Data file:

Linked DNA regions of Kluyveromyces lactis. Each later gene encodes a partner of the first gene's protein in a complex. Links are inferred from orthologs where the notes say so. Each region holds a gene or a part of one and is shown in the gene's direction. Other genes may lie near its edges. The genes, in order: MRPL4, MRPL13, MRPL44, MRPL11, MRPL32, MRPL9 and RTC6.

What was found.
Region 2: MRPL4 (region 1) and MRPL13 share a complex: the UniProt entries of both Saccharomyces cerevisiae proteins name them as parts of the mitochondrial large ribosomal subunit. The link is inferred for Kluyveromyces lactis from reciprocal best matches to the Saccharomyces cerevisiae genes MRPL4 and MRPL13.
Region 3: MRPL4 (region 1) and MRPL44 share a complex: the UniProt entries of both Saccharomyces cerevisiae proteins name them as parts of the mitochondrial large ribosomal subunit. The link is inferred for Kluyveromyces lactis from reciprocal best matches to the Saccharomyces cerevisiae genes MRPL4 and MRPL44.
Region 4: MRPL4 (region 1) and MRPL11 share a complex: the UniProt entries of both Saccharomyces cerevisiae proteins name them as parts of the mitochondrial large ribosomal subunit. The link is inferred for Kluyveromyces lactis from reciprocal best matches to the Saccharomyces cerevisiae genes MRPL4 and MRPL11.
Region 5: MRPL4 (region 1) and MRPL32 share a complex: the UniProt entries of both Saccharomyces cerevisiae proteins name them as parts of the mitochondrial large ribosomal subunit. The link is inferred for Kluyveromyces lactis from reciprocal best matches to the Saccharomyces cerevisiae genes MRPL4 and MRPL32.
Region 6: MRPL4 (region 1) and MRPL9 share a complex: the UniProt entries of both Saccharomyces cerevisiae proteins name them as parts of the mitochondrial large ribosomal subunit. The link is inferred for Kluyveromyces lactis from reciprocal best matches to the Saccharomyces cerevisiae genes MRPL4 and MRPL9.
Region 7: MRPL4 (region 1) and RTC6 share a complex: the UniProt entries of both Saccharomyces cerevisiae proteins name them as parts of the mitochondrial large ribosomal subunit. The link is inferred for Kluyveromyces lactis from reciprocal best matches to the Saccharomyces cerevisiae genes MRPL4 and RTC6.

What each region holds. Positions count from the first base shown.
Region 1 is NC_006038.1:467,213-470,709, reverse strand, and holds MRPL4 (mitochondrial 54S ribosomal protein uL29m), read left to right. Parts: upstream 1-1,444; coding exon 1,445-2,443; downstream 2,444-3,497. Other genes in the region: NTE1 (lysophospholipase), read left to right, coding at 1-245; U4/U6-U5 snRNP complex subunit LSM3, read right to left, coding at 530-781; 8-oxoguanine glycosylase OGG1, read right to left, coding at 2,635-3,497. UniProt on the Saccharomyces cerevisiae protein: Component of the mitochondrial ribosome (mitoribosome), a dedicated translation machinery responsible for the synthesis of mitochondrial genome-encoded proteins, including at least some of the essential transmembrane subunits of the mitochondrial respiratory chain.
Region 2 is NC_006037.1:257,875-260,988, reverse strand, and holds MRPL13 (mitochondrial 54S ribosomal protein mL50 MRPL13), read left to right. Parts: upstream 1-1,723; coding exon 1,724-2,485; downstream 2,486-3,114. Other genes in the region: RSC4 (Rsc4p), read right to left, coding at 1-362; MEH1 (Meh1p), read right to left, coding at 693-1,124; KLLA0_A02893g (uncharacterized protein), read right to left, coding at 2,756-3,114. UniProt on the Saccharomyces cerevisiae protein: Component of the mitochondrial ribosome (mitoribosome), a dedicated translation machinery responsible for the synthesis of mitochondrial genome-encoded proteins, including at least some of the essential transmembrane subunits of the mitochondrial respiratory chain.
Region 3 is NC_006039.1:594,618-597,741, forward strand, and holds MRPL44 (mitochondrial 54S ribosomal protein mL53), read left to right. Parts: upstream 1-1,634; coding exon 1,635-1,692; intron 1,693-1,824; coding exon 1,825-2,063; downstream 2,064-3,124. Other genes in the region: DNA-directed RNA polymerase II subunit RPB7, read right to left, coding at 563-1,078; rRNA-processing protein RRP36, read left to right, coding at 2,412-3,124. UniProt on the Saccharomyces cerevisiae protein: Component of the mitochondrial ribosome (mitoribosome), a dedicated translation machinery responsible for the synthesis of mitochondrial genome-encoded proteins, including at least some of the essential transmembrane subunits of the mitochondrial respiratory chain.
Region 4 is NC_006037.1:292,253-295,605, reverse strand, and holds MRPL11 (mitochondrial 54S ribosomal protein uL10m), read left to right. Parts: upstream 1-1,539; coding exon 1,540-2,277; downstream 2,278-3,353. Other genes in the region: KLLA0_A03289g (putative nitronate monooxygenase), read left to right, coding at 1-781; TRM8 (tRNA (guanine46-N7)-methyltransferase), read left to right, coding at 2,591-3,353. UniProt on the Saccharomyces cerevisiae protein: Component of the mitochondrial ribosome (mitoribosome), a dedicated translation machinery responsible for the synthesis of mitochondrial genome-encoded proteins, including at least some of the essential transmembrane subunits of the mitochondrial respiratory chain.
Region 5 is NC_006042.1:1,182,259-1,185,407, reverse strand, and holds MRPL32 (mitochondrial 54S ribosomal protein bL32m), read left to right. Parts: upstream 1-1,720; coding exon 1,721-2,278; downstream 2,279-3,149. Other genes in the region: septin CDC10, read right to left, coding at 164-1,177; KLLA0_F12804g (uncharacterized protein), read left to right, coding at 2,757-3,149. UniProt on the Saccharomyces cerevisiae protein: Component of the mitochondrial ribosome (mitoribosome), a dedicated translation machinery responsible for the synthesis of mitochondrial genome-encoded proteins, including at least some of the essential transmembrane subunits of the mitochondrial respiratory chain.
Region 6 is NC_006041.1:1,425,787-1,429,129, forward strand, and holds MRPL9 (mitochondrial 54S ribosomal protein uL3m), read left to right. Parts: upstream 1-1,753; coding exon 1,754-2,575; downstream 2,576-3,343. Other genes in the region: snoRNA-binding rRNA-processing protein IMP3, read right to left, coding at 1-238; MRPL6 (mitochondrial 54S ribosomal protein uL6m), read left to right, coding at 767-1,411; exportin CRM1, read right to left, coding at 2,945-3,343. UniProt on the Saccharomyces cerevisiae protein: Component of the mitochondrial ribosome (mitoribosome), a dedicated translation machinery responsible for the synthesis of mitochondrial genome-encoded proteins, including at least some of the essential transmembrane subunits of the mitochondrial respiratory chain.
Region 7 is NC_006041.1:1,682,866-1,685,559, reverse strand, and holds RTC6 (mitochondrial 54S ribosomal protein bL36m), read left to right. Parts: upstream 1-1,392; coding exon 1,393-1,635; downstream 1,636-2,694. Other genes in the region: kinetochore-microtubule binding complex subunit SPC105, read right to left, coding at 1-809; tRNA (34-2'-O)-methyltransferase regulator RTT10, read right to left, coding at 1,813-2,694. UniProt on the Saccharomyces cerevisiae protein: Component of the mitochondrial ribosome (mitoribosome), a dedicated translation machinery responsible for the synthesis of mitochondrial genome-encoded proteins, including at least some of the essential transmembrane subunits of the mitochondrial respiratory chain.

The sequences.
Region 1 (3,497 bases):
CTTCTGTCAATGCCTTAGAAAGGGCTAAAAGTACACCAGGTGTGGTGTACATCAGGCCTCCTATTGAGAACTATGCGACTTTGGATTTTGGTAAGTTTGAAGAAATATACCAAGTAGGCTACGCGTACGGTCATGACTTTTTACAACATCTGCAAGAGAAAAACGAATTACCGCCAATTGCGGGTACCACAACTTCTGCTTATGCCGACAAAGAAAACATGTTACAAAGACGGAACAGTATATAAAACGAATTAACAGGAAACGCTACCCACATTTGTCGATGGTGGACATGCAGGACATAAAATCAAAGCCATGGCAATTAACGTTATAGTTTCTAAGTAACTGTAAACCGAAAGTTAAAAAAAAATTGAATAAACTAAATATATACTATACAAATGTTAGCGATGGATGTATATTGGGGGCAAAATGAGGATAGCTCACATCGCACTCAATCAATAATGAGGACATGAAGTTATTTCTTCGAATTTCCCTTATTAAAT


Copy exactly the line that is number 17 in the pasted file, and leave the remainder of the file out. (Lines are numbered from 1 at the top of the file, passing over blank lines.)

The sequences.